When Giordano Corlazzoli finished his kinesiology degree at the University of Victoria last spring, he celebrated with a 50-kilometre run across Victoria.
The 22 year-old Ucluelet local now plans to spend his upcoming, class-free, September by running across Vancouver Island.
Corlazzoli has announced he will run approximately 500 kilometres across Vancouver Island, from Port Hardy to Victoria, this fall to raise money for the Raincoast Conservation Foundation’s Safeguard Coastal Carnivores campaign. The campaign was launched in 2005 and aims to purchase commercial trophy hunting tenures within the Great Bear Rainforest in an effort to end trophy hunting in the area.
“I have lived in close proximity to these beautiful creatures my entire life, and find it incredibly sad and unethical that we kill these animals for our own recreation,” Corlazzoli wrote on his fundraising page at CanadaHelps.org. “My hope with this run is to inspire others to take action themselves, allowing us to end commercial trophy hunting in BC for good.”
The well-known local runner is a two-time Edge-to-Edge Half Marathon winner in his age group and told the Westerly News he had been looking for a cause to run for when he was inspired by a Safeguard Coastal Carnivores presentation at UVic.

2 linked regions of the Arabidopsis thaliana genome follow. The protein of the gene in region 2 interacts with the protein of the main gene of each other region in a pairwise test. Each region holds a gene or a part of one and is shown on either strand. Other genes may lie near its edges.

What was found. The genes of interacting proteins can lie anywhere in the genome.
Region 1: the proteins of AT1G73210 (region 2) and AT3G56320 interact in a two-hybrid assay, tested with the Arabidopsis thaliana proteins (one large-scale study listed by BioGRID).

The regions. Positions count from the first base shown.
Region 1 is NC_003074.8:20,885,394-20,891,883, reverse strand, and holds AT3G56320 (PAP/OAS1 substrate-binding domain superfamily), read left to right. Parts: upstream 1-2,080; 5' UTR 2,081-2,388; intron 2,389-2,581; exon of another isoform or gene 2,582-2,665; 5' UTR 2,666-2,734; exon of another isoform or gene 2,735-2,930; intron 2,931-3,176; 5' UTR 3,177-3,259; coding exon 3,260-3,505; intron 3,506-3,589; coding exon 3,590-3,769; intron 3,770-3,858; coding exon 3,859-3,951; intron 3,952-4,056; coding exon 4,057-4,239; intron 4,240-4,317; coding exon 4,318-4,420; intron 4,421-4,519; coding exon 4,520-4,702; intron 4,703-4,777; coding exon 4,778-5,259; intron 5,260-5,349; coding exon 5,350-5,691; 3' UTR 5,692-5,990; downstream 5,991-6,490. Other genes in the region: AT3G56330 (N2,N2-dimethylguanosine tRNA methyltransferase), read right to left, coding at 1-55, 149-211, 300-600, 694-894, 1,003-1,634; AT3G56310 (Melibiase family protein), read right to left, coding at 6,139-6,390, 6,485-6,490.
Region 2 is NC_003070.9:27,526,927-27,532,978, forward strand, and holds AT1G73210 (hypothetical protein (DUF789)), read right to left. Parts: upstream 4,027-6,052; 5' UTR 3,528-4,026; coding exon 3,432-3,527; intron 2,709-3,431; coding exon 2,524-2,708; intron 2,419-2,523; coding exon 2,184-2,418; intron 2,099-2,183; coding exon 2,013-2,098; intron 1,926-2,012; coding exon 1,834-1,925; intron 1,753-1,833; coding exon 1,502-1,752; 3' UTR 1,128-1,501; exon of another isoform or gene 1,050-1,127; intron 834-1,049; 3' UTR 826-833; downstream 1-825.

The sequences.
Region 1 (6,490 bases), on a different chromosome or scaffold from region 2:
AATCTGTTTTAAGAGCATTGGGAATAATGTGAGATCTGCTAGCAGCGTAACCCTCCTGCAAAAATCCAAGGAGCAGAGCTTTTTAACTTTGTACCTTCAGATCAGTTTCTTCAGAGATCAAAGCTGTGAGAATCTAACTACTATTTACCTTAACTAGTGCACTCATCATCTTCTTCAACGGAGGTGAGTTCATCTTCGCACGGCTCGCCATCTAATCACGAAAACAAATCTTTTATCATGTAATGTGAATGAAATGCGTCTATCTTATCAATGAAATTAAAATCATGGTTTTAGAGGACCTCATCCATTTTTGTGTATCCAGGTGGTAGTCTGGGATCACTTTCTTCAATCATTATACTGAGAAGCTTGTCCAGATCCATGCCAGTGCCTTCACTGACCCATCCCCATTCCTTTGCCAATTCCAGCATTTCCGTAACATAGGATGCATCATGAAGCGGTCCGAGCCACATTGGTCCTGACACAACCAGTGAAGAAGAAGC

“The idea of either running or cycling the Island was already in my head and I was like, ‘Oh, I could do that and fundraise for this organization’,” he said. “It’s inhumane to kill those animals…The only permanent solution to the problem is actually buying these tenures.”
He said he plans to cross the Island in 10 running days, covering roughly 32-52 kilometres per day, over a 14-day stretch this fall and added he will have a support vehicle travelling alongside.
“The biggest preparation is just preparing your body to be able to run that much and not get hurt,” he said. “I’m a big runner in general and that’s more of a thing of I just like pushing the boundaries of what you think is possible of yourself.”
He said that while the Great Bear Rainforest is outside the West Coast, local residents share a passion for protecting wildlife.
“Here, you’re connected to the wildlife in every way. There could be a bear in your backyard, in the bushes, or on the trail you’re running. You almost feel responsible to take care of them more…They’re locals as well and you almost feel responsible in that way to do something to protect them if they’re at risk of being hunted,” he said. “I think the west coast is unique in that it’s got a lot of really great people that care about the environment and what’s around us.”
Corlazzoli is drumming up local interest and support by reaching out to local businesses and said he plans to set up a booth at the Ucluelet Co-op to engage the community in his cause.
Anyone wanting to donate to the cause can also do so online through Corlazzoli’s Safeguard Coastal Carnivores fundraising page at www.CanadaHelps.org. The page had raised $950 of its $10,000 goal on August 5.